On any given day, we get about 2-3 different feature requests from different customers (about 30-40 per month). While we value the feedback and interest our customers show, it’s practically impossible to build everything everyone wants, that too on ‘priority’. Also, it wouldn’t be wise to accept all requests without considering them from all aspects like business, product road map, relevance, usability, etc.
More features don’t always make a product better, but it often makes it complicated. And, that’s definitely not our vision.
When a standardised product like ours keeps adding every other feature basis the requests, it runs the risk of losing its simplicity and the very vision of its existence. When we started-up, one of our core product principles was to make HR simple and take the hassle out of HR processes which get entangled in spreadsheets and paperwork.
In fact, our customers love sumHR for its simplicity and if like those old-school software companies we too start adding feature after feature, we would lose you, our customer.
Our vision is to keep sumHR lead and mean – and we’d like to stay focused on this vision. I strongly believe that’s the only way we can provide you with memorable experience and rid you of HR management troubles.
Finally, how we decide which features to build now, build later or not build at all
Whenever we face a decision dilemma or a feature request from our customers, the only way we can choose whether to pursue that feature is by answering the below 2 questions. If we get a YES to the criterion below, it helps us decide whether to build or not to build a request/idea:
(1) is it a common requirement from a significant number of customers?
(2) is it an uncommon request but directly relevant to the HR & Payroll departments?
Sometimes, a requests meets criteria (1) and not (2) or vice versa. In such cases, we take a decision on a case-to-case basis about shortlisting the feature or not, and when to build it.
Some requests get immediate attention, some are worked upon later and some don’t make the cut.
Often, customers request for something that is neither common nor relevant. In such cases, depending on the type of requirement and our relationship with the customer, we offer one of the following options:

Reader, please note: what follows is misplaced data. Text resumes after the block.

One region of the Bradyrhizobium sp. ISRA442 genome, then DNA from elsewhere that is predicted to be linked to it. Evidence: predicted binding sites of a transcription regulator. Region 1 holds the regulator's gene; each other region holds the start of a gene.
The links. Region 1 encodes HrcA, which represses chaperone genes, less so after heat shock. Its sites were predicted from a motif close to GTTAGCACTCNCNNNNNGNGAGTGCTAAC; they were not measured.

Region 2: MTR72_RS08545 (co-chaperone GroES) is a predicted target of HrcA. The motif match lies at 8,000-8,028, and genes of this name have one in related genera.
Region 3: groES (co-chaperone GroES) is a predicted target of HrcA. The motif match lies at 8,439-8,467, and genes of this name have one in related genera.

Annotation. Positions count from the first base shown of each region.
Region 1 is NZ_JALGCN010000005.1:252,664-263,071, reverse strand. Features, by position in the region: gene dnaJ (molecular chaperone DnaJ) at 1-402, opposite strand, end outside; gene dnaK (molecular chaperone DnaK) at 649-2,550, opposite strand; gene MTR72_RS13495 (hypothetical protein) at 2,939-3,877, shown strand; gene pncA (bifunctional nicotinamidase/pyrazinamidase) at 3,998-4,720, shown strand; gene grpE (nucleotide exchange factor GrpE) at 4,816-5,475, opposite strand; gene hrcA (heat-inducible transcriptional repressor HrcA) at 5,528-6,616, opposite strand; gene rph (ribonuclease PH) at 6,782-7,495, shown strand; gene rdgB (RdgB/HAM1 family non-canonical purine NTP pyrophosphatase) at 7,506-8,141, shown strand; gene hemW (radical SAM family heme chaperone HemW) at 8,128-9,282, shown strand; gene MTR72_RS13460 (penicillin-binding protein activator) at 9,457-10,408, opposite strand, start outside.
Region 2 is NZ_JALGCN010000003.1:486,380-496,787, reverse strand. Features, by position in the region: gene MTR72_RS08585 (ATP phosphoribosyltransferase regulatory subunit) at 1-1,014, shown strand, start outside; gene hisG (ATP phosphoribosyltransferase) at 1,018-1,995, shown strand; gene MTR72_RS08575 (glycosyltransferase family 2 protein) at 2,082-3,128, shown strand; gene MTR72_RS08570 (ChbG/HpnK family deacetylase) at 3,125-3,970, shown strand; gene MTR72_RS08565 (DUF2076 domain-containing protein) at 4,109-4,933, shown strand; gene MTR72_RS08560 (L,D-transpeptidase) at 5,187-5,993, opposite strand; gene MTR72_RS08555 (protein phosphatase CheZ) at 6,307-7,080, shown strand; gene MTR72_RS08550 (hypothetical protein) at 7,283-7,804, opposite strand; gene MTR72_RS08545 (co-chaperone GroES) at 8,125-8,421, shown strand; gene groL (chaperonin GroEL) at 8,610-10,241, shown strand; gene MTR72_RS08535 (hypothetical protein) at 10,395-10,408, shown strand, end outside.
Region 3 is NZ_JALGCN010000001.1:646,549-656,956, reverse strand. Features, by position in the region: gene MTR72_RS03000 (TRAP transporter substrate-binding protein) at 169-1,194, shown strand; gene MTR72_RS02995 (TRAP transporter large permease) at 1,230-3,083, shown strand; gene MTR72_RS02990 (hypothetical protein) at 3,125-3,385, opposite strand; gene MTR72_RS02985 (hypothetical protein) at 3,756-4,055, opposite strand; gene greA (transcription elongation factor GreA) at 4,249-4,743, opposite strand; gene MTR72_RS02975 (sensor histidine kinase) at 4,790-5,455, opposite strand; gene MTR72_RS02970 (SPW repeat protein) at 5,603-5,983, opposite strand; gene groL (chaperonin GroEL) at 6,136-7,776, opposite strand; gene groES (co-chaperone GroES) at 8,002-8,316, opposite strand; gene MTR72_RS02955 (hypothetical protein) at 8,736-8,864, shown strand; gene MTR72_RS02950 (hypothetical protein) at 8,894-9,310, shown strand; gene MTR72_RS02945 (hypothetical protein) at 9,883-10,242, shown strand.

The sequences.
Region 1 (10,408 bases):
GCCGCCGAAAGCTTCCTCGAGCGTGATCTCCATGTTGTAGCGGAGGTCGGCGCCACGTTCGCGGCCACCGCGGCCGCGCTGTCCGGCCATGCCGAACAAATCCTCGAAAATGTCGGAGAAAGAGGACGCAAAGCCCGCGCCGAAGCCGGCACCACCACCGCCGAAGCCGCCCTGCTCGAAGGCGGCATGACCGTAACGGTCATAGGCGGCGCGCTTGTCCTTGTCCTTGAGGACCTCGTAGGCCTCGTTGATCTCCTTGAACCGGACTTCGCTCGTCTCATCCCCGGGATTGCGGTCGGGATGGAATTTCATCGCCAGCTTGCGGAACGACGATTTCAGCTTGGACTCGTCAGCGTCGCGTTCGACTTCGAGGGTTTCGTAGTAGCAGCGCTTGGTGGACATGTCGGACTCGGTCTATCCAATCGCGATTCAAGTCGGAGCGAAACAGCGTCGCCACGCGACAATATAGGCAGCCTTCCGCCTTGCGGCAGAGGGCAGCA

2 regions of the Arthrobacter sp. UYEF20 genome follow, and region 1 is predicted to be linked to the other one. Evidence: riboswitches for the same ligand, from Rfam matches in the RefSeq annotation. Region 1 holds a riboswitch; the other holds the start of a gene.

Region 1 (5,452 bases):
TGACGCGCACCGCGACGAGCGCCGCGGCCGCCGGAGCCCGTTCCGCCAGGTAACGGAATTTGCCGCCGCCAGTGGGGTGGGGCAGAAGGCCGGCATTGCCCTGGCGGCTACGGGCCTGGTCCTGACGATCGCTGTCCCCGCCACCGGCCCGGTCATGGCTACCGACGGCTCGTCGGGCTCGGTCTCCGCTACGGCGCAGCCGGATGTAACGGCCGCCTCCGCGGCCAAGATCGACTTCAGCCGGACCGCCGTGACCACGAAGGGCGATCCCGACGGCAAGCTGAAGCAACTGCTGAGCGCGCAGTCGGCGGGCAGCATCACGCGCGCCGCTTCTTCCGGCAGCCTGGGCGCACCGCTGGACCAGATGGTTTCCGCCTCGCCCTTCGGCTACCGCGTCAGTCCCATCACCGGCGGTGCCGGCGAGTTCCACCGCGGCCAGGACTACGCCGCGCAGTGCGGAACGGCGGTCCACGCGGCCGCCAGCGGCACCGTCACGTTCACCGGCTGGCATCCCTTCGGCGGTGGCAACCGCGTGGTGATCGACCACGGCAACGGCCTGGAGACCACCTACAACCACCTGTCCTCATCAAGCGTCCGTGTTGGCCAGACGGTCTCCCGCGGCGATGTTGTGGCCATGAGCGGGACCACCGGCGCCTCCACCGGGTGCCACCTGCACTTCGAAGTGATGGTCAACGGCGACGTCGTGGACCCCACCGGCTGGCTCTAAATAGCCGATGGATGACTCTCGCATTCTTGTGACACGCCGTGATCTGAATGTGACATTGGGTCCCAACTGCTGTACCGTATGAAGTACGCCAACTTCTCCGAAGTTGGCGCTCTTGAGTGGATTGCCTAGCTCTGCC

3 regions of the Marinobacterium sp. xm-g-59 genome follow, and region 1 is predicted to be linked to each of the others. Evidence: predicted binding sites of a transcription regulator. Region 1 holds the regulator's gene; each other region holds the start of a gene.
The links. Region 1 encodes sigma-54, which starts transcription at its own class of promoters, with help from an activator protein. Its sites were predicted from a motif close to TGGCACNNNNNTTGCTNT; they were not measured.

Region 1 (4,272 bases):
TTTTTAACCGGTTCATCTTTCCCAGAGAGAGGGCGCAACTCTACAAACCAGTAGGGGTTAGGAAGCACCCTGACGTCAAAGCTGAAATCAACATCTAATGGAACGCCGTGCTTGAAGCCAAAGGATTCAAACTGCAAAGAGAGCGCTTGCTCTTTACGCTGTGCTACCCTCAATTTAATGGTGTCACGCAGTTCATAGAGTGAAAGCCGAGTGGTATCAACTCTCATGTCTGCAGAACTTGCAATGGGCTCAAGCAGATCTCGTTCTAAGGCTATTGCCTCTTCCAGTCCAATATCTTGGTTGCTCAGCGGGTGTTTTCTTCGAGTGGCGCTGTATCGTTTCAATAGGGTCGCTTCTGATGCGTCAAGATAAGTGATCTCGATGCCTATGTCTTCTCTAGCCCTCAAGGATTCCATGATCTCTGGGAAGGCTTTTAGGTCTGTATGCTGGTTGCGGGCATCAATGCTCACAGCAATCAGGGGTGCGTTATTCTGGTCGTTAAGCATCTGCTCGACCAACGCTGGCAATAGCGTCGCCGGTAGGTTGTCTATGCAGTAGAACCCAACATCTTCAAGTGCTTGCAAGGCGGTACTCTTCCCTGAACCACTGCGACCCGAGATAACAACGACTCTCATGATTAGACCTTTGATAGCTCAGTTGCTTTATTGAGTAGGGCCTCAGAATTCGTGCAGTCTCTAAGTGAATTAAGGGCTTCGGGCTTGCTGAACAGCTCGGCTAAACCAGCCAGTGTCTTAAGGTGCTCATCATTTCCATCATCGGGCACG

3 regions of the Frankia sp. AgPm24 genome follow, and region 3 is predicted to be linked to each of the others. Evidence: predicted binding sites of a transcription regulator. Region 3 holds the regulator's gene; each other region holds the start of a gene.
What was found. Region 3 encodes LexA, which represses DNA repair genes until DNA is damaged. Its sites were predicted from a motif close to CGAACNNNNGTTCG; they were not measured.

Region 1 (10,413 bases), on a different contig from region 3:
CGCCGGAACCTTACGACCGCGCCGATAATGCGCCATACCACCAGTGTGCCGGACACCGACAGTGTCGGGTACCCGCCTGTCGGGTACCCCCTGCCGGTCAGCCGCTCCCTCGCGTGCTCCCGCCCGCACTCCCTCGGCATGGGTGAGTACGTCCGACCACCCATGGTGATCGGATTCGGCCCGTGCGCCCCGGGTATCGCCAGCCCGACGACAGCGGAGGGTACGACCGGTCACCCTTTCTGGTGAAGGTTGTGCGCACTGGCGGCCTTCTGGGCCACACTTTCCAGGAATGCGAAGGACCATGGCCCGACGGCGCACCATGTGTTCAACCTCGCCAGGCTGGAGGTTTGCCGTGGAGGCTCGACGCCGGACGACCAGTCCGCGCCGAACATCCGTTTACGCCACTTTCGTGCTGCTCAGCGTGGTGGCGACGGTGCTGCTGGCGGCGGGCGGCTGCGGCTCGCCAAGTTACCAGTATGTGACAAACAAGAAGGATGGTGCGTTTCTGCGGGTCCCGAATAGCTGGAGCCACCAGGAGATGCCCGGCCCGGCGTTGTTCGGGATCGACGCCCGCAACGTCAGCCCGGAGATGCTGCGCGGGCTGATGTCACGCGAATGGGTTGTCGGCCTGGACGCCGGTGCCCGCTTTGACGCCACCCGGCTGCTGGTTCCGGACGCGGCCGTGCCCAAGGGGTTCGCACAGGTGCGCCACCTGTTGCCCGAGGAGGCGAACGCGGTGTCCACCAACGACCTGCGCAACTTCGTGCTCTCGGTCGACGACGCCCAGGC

(1) Sorry, we can’t build this feature at any cost because it’s not within our vision of sumHR. However, here’s a work-around (if possible).
(2) Sure, we will build this feature, but it will cost you extra – because none of our customers need it, so it’s specially being built for you. Call it customization if you may.
However, if we do accept any request and add it to our pipeline, we build it FREE of cost – which is probably rare amongst most product companies.
At sumHR, we strive to provide you with an HR software that takes away all the pain associated with HR, payroll and attendance management. We’re constantly innovating, continuously upgrading and regularly learning from your feedback. Our expertise is built upon your experience, so that we can evolve with changing times to meet your needs, as an organization, as you grow.
Before I conclude, let me add that this outpouring of thoughts is not meant to deter your urge to share feedback but, in fact, aimed at helping you help us improve.
So, shoot across your routine HR problems, your primary concerns, your real pain-points to email@example.com – I promise to personally look into them myself and do my best to meet your expectations. I read all support queries!
Jay is the Chief \”Go-To\” Officer at sumHR. He spearheads sales, support, product management and all things \”creative\”. Before this, he\’s worked in the startup teams at Burrp! and Directi.com. He loves writing whenever he gets the chance. Most often his writing will talk about sumHR, startups, leadership, motivation, inspiration and of course, HR best practices.
By Jay / .